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Women with a high risk of ovarian cancer, such as those with mutations in the BRCA1 and BRCA2 genes, which increase the risk of breast and ovarian cancers, may consider periodic CA 125 testing.
Although the BRCA gene test can detect the majority of mutations in the BRCA1 and BRCA2 genes, you could have a gene mutation that the test wasn't able to detect.
Women of Ashkenazi Jewish descent have a higher incidence of the BRCA1 and BRCA2 mutations.
If you have a strong family history of ovarian cancer or you have the BRCA1 or BRCA2 gene mutation, your doctor may recommend a CA 125 test as one way to screen for ovarian cancer.
For example, the majority of people who develop breast cancer don't have a breast cancer gene ( BRCA1 or BRCA2 ).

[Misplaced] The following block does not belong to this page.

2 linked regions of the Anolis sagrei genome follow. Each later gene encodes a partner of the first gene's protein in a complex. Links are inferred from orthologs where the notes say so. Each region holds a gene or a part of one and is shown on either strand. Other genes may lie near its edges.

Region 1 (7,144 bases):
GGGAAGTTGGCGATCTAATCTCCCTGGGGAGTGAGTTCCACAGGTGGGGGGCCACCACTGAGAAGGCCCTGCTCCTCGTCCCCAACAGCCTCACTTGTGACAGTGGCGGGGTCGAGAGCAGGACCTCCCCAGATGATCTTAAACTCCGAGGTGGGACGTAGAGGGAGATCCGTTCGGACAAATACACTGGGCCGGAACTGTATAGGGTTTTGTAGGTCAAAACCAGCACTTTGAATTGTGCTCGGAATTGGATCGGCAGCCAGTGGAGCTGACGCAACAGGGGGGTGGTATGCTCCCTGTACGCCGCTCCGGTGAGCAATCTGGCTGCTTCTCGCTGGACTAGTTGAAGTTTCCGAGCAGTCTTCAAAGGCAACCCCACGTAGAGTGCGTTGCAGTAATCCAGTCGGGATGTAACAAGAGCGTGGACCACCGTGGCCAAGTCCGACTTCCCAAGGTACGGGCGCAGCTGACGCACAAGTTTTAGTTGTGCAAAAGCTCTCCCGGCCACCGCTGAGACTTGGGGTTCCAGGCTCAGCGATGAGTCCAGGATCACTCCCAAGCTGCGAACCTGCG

The most well-known gene mutations are referred to as BRCA1 and BRCA2.
health care provider may recommend a breast MRI if: You've been diagnosed with breast cancer and your provider wants to determine the extent of the cancer You have a suspected leak or rupture of a breast implant You're at high risk of breast cancer, ...
The genes that increase the risk of ovarian cancer include BRCA1 and BRCA2 .
Risk factors Factors that may increase your risk of DCIS include: Increasing age Personal history of benign breast disease, such as atypical hyperplasia Family history of breast cancer Never having been pregnant Having your first baby after age 30 Ha...
Also, if you have a family history of genes that increase the risk of breast cancer (BRCA1 or BRCA2) or a very strong family history of breast cancer, your risk of prostate cancer may be higher.